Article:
The past and future of the trams continue to dominate coverage of the City of Edinburgh Council, with the council taking baby steps towards completing the project while an independent inquiry into the fiasco that saw it arrive three years late, several miles short and twice the original budget, continues in earnest.
The council has faced calls to wait for the verdict of the trams inquiry, presided over by former lord advocate Andrew Hardie, before proceeding with the rest of the line, but McVey has said the council will not stand “idle” awaiting “an indefinite undefined timescale” to complete the project.
In an uncharacteristic show of support for a public corporation, Tory councillors in the capital have voiced concerns that the tramline extension will be funded by “leveraging millions of pounds of cash from Lothian Buses”. The SNP vehemently opposed the project from its inception, but became late converts to the cause after John Swinney was forced to step in to prevent Labour truncating the line even further to Haymarket, which would have saved money in the short term, but limited its profits and potentially left Edinburgh with a white elephant.
It’s not just the future trams budget that is causing the current crop of Edinburgh councillors a financial headache. The council hit serious money troubles just three months into the financial year, overspending its budget by £11m in the first quarter and there are warnings of deep cuts and potential redundancies ahead.
The controversial coalition deal struck in Edinburgh pales in comparison to the earthquake created in Aberdeen when nine Labour councillors were suspended by their party for signing a forbidden pact with the Tories to lock the SNP out of the council administration.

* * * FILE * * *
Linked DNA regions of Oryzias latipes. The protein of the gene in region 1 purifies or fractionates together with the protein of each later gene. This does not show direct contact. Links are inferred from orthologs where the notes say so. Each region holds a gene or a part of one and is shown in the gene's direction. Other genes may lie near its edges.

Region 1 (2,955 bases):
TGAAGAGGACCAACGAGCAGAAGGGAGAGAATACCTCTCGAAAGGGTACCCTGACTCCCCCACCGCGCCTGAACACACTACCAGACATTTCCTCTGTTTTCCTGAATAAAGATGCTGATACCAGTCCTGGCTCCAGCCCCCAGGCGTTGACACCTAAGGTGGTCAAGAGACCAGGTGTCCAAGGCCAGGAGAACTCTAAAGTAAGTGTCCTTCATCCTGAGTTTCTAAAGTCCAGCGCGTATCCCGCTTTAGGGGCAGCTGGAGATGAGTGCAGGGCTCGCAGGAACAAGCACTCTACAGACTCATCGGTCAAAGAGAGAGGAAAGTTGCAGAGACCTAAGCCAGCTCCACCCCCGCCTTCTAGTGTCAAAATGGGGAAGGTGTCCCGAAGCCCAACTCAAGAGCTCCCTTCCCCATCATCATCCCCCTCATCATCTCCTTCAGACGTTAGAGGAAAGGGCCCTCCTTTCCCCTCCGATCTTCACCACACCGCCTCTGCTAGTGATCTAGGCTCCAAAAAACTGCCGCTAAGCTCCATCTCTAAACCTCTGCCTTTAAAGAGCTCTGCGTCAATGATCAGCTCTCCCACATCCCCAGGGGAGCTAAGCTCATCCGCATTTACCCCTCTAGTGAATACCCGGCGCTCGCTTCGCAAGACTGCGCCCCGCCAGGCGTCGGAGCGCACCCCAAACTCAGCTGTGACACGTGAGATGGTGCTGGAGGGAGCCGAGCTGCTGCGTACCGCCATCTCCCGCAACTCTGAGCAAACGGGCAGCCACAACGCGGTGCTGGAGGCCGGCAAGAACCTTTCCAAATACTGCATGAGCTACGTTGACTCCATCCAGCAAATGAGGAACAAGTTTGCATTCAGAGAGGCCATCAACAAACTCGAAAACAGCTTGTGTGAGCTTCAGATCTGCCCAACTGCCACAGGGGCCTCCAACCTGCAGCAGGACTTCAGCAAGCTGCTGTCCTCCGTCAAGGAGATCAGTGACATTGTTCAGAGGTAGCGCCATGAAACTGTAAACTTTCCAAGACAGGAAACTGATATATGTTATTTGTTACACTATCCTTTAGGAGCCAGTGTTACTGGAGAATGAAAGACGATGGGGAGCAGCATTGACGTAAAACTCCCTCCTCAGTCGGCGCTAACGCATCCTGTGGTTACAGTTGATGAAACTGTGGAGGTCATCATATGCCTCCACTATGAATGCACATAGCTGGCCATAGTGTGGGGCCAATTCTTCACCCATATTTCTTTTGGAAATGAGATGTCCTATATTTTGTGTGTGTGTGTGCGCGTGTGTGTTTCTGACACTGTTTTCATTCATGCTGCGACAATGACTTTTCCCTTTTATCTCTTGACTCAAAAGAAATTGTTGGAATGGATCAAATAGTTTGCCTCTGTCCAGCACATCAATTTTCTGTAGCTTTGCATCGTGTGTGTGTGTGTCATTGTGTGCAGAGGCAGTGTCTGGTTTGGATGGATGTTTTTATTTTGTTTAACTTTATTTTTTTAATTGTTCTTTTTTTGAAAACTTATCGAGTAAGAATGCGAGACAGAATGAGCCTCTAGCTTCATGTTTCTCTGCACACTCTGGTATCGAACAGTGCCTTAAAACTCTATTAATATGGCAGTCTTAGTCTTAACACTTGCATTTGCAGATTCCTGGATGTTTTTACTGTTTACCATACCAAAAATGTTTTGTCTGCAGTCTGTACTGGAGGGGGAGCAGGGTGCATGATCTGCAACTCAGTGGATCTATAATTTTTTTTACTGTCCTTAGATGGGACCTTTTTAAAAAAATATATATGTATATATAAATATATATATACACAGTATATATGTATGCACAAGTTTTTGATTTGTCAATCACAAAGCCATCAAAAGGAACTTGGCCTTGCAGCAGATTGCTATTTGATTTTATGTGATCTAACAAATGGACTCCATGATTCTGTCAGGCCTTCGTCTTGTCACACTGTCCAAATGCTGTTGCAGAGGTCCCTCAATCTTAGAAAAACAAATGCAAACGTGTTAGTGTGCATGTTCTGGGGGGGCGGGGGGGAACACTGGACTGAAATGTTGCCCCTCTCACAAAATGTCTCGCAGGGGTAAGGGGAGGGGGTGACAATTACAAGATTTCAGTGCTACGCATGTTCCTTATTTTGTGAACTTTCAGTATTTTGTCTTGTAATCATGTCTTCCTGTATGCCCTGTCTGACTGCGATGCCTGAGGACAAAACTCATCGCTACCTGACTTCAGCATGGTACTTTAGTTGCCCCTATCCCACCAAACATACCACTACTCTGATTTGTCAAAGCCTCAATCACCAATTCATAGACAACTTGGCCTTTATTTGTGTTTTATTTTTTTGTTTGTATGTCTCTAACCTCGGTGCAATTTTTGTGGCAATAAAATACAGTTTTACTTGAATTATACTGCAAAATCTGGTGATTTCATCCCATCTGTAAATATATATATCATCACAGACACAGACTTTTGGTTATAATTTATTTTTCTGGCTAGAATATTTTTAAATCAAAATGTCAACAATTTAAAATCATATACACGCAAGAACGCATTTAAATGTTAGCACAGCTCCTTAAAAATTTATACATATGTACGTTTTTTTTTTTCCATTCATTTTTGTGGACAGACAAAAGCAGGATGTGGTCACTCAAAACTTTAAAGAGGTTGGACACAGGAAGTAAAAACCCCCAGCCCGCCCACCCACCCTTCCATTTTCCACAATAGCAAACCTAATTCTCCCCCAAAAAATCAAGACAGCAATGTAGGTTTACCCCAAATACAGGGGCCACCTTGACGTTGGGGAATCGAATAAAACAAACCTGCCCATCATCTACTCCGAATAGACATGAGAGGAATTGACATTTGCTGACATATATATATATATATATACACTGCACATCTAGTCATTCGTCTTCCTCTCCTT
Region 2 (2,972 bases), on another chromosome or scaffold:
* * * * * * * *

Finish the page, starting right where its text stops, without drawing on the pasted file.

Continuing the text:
The SNP won twice as many seats as the other parties and was the clear winner in the popular vote, but Labour’s decision to side with their arch-rivals in the Tory party, while their leaders were condemning Tory austerity at Holyrood and Westminster, is a sign of the factious state of Scottish politics today.
“Tory austerity risks hurting so many families in Aberdeen, and the Labour Party simply will not stand for that,” said Labour’s erstwhile leader Kezia Dugdale, who last week admitted that her party’s internal contradictions have been weighing heavily on her mind after bowing out gracefully from leadership in August, citing personal reasons.
The SNP had hoped that by securing the most seats in Scotland’s biggest cities it would complete the landslide which began in 2011, but just as the most coveted slots in the centre of the jigsaw were being filled, the pieces at the edge of picture were falling away.
The Conservatives secured the largest number of councillors in the Scottish Borders, Dumfries and Galloway and Aberdeenshire, in a barnstorming performance that saw them more than double their number of councillors throughout Scotland.
Perth and Kinross was one of the biggest prizes for the Tories, kicking the SNP into second place and giving them the opportunity to form a Tory-led coalition.
“People are getting behind the Scottish Conservatives because we really are the only alternative to the SNP,” said Conservative group leader Ian Campbell, who went on to lead the new administration.
However, the group recently became mired in scandal when a Tory councillor was suspended and ordered to resign after appearing in court charged with possessing inappropriate images of children.
Former music teacher Michael Jamieson, who represents Perth City South, is accused of having indecent files on his home computer.
And in the same week, Fife councillor Kathleen Leslie was struck off the teaching register for posting offensive comments on social media about Nicola Sturgeon and others.
The Conservatives’ admirable showing in Stirling was also marred by scandal when two of its councillors were suspended for offensive online posts.
The Tories almost doubled their number of seats in Stirling, drawing equal with the SNP, and secured the largest share of the vote, but were kicked out of the council administration. The party was previously the junior partner in a coalition with Labour, but the SNP’s prohibition on coalition deals with the Tories meant Labour could return to the administration under the SNP.